<li> <b>Give, give, give!</b>. Max out your 401(k) contributions if you can ($1000+ per month). Every dollar counts and the sooner you can invest it and have it start working for you, the better. You should be putting in at least 10% into the 401(k). At the very minimum, put in enough so that you max out the amount your employer matches.
<li> <b>Don't touch, don't overanalyze</b>. Don't withdraw money from a 401(k) if you can help it at all. Yes, you "pay yourself interest" but it's a raw deal and you lose out on the potential of a big return that year. If you borrow $10,000 for a year and that's the year your investments go up 20%, eventhough you "paid yourself" the 5% interest, you lost out on the other 15% you could've made. Just contribute to it and go back to see how everything is doing every 6-12 months.
</ul>

Your best bet for actually getting a decent direction with a financial plan is to talk to a financial planner. Like anyone involved in anything financial, you have to trust them and not everyone is going to be very good.

If you want, subscribe to one of the consumer investing magazines like Money. They're never spot on with their recommendations but they do a decent job of explaining a lot of stuff.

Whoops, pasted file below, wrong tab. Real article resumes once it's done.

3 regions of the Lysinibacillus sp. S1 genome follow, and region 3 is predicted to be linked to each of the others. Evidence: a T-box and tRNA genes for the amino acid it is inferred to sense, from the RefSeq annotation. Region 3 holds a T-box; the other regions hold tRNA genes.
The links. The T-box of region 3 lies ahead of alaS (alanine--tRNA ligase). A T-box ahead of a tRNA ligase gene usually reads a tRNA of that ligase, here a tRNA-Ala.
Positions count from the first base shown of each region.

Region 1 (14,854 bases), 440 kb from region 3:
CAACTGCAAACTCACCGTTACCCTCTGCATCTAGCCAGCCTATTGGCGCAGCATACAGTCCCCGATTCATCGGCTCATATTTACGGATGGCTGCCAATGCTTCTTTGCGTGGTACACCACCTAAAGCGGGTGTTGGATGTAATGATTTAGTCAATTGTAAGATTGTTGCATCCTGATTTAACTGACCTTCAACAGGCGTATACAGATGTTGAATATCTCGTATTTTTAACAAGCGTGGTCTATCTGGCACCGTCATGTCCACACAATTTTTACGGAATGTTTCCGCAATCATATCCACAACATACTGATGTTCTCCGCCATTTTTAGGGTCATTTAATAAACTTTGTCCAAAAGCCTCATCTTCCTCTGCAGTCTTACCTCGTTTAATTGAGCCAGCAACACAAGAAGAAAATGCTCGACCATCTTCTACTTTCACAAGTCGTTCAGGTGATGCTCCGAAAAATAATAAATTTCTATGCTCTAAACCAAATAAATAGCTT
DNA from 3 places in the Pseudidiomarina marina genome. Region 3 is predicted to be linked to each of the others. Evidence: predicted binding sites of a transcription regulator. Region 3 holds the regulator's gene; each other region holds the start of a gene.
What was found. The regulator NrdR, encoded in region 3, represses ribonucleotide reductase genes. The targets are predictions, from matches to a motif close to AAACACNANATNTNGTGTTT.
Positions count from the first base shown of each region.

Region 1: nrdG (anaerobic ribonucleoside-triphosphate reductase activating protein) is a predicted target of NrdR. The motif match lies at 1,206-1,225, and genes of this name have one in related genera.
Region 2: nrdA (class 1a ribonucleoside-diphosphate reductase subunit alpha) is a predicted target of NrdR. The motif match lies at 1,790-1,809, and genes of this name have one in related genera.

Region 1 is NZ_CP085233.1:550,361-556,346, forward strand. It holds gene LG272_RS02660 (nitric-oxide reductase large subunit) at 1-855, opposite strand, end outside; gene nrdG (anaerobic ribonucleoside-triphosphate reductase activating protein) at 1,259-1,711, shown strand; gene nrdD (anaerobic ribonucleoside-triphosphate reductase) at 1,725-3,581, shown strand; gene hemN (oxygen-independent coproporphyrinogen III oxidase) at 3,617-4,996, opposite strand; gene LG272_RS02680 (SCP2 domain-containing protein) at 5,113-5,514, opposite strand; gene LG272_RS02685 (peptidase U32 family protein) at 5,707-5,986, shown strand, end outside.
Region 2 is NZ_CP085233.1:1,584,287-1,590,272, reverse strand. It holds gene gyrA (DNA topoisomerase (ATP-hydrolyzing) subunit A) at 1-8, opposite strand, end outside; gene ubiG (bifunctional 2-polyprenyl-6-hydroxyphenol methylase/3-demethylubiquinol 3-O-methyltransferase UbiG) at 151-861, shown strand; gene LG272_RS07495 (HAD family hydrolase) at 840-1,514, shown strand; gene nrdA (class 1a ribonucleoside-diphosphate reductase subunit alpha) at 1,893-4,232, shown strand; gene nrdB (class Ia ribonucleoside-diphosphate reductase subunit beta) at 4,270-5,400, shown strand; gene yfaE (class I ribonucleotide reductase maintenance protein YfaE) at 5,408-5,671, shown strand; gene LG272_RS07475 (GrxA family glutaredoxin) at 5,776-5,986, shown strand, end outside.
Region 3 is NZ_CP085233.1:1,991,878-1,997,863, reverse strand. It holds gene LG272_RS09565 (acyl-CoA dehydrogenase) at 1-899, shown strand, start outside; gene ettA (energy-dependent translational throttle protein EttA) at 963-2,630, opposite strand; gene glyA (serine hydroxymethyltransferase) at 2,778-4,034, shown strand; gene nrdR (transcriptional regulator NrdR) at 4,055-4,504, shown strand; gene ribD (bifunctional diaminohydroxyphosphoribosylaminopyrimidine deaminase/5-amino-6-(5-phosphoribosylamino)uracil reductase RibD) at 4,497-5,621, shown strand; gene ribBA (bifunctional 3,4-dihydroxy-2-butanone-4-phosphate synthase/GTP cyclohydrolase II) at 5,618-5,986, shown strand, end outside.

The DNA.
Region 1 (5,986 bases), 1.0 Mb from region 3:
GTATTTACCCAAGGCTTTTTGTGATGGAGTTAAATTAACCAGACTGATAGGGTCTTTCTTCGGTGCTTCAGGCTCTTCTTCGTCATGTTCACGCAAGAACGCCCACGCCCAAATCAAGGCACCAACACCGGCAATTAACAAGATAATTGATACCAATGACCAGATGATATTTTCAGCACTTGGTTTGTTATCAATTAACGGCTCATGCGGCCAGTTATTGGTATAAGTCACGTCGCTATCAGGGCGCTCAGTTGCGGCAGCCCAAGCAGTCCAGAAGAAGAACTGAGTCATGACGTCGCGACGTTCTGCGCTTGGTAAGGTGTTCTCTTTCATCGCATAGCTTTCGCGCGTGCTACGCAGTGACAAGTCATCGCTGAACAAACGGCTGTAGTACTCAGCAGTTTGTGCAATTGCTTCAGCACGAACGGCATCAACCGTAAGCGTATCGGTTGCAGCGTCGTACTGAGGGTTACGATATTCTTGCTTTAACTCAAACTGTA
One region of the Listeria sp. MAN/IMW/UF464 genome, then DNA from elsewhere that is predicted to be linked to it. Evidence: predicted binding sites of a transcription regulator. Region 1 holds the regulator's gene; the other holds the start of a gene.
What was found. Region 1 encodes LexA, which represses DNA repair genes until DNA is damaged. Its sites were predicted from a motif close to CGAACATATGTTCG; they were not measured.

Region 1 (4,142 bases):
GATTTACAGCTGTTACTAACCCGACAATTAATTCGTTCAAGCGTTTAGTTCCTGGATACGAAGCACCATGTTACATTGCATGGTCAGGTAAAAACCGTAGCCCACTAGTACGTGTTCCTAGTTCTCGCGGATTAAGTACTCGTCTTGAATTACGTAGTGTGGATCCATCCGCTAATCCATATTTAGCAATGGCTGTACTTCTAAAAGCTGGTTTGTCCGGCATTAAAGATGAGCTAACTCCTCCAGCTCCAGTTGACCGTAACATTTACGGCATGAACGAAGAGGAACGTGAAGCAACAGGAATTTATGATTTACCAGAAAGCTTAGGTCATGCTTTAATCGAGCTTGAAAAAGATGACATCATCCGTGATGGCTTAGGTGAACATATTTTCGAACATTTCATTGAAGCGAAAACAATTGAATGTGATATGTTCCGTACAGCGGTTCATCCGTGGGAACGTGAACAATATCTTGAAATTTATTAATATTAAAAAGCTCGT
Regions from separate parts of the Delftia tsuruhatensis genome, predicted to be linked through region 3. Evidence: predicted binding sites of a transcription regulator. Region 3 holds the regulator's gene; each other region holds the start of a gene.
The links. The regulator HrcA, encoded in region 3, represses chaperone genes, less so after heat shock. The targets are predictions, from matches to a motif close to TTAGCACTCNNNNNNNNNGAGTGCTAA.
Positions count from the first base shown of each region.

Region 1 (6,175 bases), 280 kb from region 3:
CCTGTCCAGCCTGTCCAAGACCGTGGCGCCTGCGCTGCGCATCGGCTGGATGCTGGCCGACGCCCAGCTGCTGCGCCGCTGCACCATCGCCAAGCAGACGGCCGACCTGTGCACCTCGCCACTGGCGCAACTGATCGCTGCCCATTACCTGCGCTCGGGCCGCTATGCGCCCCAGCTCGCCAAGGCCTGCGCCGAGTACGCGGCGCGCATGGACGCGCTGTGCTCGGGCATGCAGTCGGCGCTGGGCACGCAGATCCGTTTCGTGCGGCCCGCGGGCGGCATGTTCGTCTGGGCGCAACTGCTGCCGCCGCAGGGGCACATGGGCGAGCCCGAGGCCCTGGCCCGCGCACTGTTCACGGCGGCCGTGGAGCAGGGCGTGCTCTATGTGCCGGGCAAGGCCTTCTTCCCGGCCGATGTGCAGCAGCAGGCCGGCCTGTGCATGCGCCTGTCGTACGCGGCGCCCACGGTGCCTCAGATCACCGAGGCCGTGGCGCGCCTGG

Good luck!
Well, I'm screwed. See you in the bread line!
Old 01-24-07, 12:53 PM
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Muffin Tops.
Old 01-24-07, 01:54 PM
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I made a ton of $ by helping some Prince in Nigeria.

However, what are the chances some Prince is going to e-mail you, out of all the people in the world, and ask for your help? I guess I just got lucky
Old 01-24-07, 01:58 PM
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Absolutely do not pull money out of a 401k unless you're desperate. The tax penalities alone will kill any profits you've made.

I've been shoving money into a 401k since I was 18, so I'm feeling pretty good.
Old 01-24-07, 02:02 PM
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401k like others are preaching. If you don't want to get into the rental business look at:
Roth IRAs
IRAs

buy a house.
Old 01-24-07, 02:57 PM
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Buy high quality stocks that pay a nice dividend (Verizon, AT&T, Altria, JP Morgan, Bank of America, Citigroup).
Old 01-24-07, 05:22 PM
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Originally Posted by vegasbaby
Buy high quality stocks that pay a nice dividend (Verizon, AT&T, Altria, JP Morgan, Bank of America, Citigroup).

This is a good way to minimize risk, when you own stock for the dividends you really don't care (well almost) about price fluctuations. I know a person that is doing this and he owns 50k in stock and makes about a thousand dollars a year in dividends which he puts right back in to buying stock. In 30 years of buying stock and reinvesting dividends he'll be able to live off his dividends
Old 01-24-07, 05:23 PM
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Lottery tickets..
Old 01-24-07, 05:41 PM
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Steer clear of anyone that calls themself a financial advisor, etc. And buy low, sell high.